Constitutional Health Network:
Marijuana Might Be the Next Alzheimer’s Treatment

There’s good news on the horizon for both Alzheim er’s patients and for supporters of medical marijuana. THC — one of the active compounds in marijuana — has been found to remove the clumps of toxic amyloid plaque that build up in the brains of Alzheimer’s victims.

If you’re not familiar with THC, it’s short for tetrahydrocannabinol. It's one of the two main chemical components of marijuana. It’s powerful medicine. It’s also the chemical which give you a “high.” In spite of this, THC is currently used to treat an amazing array of conditions from chronic pain to the side effects of chemotherapy. And while federal law still makes it very difficult to study the medicinal effects of cannabis (marijuana), more research is being done every day. There are already several cannabis-based prescription drugs on the market and more are in the works.Marijuana alzheimer treatment

Although cannabis has been studied as a possible treatment for some types of brain cancer, looking at it as an Alzheimer’s treatment is a fairly new idea. Earlier research has suggested that THC helps block the formation of amyloid plaques. However, researchers at the Salk Institute for Biological Studies in California say their study is the first to show that it also reduces inflammation in the brain. And though medicine has long believed that this inflammation occurs in response to the buildup of amyloid plaques, new research suggests that we may have gotten the wrong end of the stick.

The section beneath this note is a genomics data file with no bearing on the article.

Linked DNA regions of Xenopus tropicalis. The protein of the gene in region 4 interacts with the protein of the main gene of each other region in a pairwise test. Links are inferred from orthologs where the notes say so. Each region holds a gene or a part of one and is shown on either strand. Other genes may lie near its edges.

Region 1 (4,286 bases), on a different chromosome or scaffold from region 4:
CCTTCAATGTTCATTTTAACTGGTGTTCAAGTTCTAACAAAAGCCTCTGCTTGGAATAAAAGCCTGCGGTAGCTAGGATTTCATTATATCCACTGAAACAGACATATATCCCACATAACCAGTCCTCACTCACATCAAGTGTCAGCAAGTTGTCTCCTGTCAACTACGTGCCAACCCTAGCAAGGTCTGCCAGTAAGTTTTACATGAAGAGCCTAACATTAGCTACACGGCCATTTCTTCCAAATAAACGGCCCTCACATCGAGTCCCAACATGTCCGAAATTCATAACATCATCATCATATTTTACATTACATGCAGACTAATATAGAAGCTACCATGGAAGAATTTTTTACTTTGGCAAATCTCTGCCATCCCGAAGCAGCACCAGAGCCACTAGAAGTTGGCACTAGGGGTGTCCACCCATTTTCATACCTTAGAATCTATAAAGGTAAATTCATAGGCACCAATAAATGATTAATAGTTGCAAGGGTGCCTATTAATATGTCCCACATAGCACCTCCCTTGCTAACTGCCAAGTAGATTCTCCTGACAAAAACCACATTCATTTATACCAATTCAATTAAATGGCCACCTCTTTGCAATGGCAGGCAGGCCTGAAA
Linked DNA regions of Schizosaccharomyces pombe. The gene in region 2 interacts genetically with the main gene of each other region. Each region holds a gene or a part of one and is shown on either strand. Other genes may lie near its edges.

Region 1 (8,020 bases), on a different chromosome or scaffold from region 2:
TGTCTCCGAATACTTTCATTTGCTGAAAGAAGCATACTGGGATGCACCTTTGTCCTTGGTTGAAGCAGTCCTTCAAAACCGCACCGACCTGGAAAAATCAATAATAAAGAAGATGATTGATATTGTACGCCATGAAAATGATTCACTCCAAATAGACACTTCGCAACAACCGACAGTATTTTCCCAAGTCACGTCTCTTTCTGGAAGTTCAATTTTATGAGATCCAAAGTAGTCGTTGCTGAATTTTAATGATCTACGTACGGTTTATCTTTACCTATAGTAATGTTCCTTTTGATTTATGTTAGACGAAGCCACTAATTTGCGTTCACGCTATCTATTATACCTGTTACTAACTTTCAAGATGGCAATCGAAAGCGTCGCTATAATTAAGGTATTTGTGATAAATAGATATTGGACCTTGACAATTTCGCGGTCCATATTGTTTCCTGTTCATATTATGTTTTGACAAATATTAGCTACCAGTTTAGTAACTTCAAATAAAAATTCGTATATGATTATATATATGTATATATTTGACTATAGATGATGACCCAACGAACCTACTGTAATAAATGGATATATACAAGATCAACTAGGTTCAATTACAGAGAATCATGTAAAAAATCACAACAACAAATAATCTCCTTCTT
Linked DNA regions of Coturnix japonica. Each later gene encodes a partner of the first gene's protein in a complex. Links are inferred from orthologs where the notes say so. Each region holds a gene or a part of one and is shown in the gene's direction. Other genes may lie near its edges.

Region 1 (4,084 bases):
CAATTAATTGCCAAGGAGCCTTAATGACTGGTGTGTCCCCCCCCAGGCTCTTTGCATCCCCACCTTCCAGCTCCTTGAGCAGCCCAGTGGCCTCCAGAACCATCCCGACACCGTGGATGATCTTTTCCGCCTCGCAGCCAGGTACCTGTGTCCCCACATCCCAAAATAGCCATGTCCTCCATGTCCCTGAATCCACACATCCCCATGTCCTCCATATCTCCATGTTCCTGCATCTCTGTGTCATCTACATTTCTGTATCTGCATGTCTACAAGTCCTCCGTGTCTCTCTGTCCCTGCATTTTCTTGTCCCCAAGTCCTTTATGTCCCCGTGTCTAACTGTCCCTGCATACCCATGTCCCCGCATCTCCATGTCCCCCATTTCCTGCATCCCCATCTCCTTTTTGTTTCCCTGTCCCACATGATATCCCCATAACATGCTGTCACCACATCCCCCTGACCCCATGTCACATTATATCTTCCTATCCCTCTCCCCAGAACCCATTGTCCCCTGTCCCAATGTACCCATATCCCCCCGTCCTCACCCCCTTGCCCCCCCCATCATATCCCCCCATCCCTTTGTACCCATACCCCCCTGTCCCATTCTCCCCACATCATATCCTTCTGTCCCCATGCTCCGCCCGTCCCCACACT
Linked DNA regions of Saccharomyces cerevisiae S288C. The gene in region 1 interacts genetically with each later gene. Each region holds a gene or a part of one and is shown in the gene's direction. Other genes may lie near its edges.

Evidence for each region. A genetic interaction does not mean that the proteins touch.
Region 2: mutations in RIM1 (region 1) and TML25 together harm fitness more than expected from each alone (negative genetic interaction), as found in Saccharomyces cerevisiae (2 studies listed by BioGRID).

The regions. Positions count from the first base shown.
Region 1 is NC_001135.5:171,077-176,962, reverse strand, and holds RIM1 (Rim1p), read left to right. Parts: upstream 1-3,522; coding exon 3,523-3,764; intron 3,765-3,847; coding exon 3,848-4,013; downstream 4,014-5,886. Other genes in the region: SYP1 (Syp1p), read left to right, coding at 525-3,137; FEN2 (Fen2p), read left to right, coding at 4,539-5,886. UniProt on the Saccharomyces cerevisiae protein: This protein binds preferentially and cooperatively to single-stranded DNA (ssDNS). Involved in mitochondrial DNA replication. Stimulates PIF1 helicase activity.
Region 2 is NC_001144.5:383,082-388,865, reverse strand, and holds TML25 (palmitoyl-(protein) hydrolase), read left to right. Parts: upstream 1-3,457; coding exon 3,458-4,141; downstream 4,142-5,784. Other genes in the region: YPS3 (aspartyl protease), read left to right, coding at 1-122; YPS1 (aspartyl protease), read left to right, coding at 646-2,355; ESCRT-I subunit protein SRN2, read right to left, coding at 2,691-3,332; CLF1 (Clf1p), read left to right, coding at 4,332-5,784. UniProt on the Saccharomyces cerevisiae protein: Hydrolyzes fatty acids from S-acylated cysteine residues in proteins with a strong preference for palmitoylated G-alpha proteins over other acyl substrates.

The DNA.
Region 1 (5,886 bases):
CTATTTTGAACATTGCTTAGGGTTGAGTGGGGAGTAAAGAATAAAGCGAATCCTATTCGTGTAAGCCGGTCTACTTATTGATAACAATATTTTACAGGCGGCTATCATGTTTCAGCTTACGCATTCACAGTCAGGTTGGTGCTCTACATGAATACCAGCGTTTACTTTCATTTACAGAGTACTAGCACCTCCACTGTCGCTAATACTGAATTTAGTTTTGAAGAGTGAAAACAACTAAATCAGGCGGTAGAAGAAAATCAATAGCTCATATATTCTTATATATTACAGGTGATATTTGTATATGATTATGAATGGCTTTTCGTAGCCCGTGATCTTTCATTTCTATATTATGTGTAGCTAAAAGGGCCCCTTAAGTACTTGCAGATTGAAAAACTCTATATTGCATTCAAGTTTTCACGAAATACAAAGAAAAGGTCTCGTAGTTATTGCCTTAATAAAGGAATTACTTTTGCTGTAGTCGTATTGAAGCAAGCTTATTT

Mounting evidence says that inflammation itself may be the root cause of Alzheimer’s disease. It now appears that beta-amyloid may just be a symptom of the inflammatory process. That means that a substance which can both reduce inflammation and clear out these plaques just might be the magic bullet.

And THC could be it.

Here’s something you probably don’t know: our brains make THC-like chemicals of their own. And cells all over our bodies—including in our brains—have specialized slots called “receptors” that THC and similar chemicals can bind to. We have an entire system called the “endocannabinoid system” that’s made just for this purpose. It’s the chemical binding of THC to these receptors that appears to help clear out the clumps of beta-amyloid.

It also seems to be what reduces inflammation. Scientists already knew that the body produced a THC-like substance in response to brain inflammation. But till now, they believed this substance came from immune cells. However, the current study showed that it’s the nerve cells themselves that produce this substance. They do this in a last-ditch effort to stay alive when overwhelmed by beta-amyloid. When THC is introduced, it achieves the same protective effect while also removing beta-amyloid.

Cooling brain inflammation while clearing out amyloid plaque means brain cells that would otherwise die survive. And each brain cell that survives means slowing the progression of Alzheimer’s. In fact, if these study results pan out it could mean that one day Alzheimer’s will become a completely treatable—or even preventable—disease.

And that day might be sooner than we imagine.

So far, researchers have only experimented with neurons in the lab. The treatment hasn’t been tested in people or even in animals. However, a clinical trial in living brains is the next step. And while federal law makes the use of actual cannabis difficult, the researchers say they’ve identified a drug candidate that has the same effects as THC. If federal regulations make studying THC impossible, they’ll investigate this instead.

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